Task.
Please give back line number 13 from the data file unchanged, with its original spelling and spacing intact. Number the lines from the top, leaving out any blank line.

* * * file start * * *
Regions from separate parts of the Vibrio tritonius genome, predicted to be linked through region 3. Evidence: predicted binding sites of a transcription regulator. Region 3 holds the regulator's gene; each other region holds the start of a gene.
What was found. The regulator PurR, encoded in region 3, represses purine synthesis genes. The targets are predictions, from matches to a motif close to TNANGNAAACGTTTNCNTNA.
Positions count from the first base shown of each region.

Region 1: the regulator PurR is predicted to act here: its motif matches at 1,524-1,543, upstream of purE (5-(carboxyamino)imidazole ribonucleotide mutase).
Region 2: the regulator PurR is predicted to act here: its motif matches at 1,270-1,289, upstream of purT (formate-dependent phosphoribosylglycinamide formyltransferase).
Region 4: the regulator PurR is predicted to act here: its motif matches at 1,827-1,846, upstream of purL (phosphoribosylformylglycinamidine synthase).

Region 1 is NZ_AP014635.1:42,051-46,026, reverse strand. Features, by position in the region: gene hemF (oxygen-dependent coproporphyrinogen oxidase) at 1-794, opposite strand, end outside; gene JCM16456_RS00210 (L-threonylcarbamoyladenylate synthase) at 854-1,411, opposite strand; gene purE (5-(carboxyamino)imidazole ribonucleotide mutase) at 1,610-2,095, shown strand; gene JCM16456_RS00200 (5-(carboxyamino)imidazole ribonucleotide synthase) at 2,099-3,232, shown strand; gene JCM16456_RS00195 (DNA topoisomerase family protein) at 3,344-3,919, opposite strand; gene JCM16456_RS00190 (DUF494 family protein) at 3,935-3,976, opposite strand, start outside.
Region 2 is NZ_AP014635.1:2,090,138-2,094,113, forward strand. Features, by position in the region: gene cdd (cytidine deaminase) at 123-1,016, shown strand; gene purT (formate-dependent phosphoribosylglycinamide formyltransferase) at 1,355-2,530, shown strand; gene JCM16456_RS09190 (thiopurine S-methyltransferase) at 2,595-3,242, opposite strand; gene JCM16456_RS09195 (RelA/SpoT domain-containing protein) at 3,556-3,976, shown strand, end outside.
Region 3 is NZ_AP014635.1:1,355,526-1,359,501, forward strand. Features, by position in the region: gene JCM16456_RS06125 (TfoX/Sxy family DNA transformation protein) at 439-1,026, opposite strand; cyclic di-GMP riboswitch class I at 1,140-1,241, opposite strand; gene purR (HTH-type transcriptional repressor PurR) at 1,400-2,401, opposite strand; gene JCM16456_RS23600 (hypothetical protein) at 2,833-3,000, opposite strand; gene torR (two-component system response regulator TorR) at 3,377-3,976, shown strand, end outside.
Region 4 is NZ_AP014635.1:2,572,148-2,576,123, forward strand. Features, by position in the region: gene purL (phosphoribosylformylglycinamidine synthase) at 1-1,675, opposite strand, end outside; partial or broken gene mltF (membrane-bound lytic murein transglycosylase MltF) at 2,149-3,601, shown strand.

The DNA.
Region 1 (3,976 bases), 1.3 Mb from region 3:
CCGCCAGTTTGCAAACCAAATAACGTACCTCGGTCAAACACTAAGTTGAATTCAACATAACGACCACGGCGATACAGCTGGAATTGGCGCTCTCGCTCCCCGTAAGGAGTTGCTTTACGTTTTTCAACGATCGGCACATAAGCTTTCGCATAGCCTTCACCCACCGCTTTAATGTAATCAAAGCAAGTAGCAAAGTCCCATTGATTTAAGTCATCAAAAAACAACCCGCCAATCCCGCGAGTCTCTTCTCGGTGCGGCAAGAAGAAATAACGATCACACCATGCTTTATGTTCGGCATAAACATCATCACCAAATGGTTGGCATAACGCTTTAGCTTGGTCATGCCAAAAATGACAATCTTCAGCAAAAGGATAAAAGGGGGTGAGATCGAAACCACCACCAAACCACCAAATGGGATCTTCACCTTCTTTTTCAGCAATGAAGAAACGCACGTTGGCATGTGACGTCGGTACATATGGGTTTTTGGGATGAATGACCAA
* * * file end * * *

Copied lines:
CCGCCAGTTTGCAAACCAAATAACGTACCTCGGTCAAACACTAAGTTGAATTCAACATAACGACCACGGCGATACAGCTGGAATTGGCGCTCTCGCTCCCCGTAAGGAGTTGCTTTACGTTTTTCAACGATCGGCACATAAGCTTTCGCATAGCCTTCACCCACCGCTTTAATGTAATCAAAGCAAGTAGCAAAGTCCCATTGATTTAAGTCATCAAAAAACAACCCGCCAATCCCGCGAGTCTCTTCTCGGTGCGGCAAGAAGAAATAACGATCACACCATGCTTTATGTTCGGCATAAACATCATCACCAAATGGTTGGCATAACGCTTTAGCTTGGTCATGCCAAAAATGACAATCTTCAGCAAAAGGATAAAAGGGGGTGAGATCGAAACCACCACCAAACCACCAAATGGGATCTTCACCTTCTTTTTCAGCAATGAAGAAACGCACGTTGGCATGTGACGTCGGTACATATGGGTTTTTGGGATGAATGACCAA